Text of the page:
Moreover, with DVD videos the teachers, as a rule, have the possibility of adding German and English subtitles to the film in order to facilitate comprehension.(29) This procedure is not unproblematic, though: it may be expected that, since there are too many auditory and visual stimuli, students will concentrate on the text only, that is that reading the English subtitles will replace the viewing of the film as a whole.(30) Besides, subtitles are usually divided into fragments so that fluent reading is impossible, and it may even be the case that they abbreviate the text of the dialogues. If the subtitles are in German, the effect for making progress in the foreign language will be next to nothing: it would be similar to using German translations or bilingual editions in the foreign-language classroom. It is a different task, of course, to perform a critical analysis of mistakes which are possibly to be found in them.
But there are also many similarities in teaching written fiction and filmed fiction. First of all, any comprehensive work has to be contextualised, that is the teacher has to create a curricular reference frame in which the book or the film is to be understood. To arrange new subject matter in systematic units will not only build up relevant expectations on the part of the students but also improve their understanding and enhance memorization. In doing so it is advisable to consider the historical and cultural backgrounds.
At present, one has to start from the assumption that the viewing of a film has to take place in the English lessons themselves since, as a rule, the teacher's copy is the only one available. If a ninety-minute lesson is at the teacher's disposal, it would be possible to show many films without interruption from beginning to end before their practical discussion. However, this is a theoretical option only since in most cases this procedure would be much too difficult for the learners. The consequence is that a full-length film has to be divided into several parts/segments.
However, it is advisable not to use fragmentation since this does not correspond to the students' habits of viewing films in their leisure time.(31) Moreover, a film presentation in several consecutive lessons would disrupt its continuity. Therefore rather long sections should be shown to the students,(32) from which smaller segments could be chosen for critical attention, which means it should be the teacher's aim to combine extensive/cursory viewing and intensive/close viewing, that is using extracts for in-depth study.(33) This is also a basic methodological demand in the teaching of longer texts: it is the only practicable way to realize the most important principle of teaching, namely to achieve as much variety as possible. Eventually, the film should be shown once in its entirety for the sheer enjoyment of it.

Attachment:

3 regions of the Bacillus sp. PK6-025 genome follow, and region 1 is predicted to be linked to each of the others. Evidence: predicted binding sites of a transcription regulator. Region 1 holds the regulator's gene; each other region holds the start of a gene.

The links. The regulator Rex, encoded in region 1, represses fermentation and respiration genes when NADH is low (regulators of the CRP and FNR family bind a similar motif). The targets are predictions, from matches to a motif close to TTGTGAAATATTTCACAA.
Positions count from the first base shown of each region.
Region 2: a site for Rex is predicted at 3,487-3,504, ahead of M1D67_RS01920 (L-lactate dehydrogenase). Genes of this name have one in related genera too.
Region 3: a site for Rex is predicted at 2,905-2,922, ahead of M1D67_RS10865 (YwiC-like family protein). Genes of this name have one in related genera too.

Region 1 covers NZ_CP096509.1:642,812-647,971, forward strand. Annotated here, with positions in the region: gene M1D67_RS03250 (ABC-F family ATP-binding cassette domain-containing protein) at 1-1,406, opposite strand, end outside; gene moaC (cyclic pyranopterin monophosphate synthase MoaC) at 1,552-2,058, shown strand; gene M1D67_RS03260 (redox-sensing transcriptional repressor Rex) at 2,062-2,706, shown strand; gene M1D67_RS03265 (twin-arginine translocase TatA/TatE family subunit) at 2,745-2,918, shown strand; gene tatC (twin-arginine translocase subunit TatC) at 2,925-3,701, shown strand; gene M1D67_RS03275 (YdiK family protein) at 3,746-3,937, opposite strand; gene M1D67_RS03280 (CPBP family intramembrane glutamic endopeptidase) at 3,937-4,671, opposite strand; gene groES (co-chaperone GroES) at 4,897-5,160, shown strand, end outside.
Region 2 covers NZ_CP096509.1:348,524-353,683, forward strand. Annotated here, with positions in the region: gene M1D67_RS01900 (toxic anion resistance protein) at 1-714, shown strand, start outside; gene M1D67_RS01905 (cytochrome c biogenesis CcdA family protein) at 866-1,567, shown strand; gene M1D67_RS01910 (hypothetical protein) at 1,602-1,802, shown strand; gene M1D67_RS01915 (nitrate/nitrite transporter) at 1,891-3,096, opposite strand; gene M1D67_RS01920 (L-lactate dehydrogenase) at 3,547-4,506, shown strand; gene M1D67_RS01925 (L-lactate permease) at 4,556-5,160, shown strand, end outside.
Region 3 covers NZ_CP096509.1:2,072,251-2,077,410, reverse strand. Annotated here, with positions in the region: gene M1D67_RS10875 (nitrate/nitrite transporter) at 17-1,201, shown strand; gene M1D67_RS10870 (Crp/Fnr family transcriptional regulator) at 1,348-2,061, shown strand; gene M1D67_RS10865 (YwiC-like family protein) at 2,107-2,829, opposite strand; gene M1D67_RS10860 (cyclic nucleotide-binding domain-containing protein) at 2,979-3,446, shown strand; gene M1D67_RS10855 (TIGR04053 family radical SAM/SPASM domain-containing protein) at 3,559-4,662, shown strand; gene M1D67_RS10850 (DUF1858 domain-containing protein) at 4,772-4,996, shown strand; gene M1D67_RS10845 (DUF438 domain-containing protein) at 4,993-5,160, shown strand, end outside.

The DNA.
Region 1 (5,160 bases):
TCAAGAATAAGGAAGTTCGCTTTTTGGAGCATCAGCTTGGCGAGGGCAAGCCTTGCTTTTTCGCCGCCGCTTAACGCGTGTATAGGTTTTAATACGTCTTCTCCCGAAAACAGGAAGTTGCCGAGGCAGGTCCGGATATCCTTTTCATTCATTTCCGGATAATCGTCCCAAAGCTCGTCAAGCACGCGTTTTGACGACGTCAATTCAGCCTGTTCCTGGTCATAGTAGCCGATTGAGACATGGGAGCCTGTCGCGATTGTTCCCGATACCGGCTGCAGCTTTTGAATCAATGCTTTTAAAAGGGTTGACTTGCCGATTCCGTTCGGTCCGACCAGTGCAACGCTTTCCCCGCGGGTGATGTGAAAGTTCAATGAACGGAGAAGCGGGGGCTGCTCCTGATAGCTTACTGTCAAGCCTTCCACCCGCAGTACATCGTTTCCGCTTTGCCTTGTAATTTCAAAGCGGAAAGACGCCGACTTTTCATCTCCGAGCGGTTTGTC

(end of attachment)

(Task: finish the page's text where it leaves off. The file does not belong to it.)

(1) In order to raise critical awareness the students often have to acquire some background information. As to the film Dead Poets Society for example, some knowledge about education in the United States is necessary for its understanding. In addition, some principles of poetry analysis have to be familiar to the students; Thaler uses a stop-over (a poetry workshop) in the second component of his teaching model to realize this.(36) In the case of Forrest Gump, some knowledge about the American Dream, but also about the Vietnam War, is indispensable in order to initiate intercultural learning.(37) Apart from such measures it might be helpful to have the students predict their expectations by an analysis of the title, the cover of a book, of a video, or a DVD. An alternative would be to discuss some quotations from the first chapter, the poster or the trailer of a film, etc. Very often brainstorming and free association activities are also helpful at this stage.
(2) On the one hand, the teacher may have the students pre-read a text or pre-view a film. On the other hand, s/he may deal with a film or with a literary text in successive steps. Whatever method s/he prefers, the comprehension of a longer text or a film (segment) should never be taken for granted. In order to check it s/he may use a fill-in exercise, true-false statements, scrambled sentences or scrambled stills. In a similar way, students may complete a defective text, locate quotations or match quotations and literary characters, to name but a few.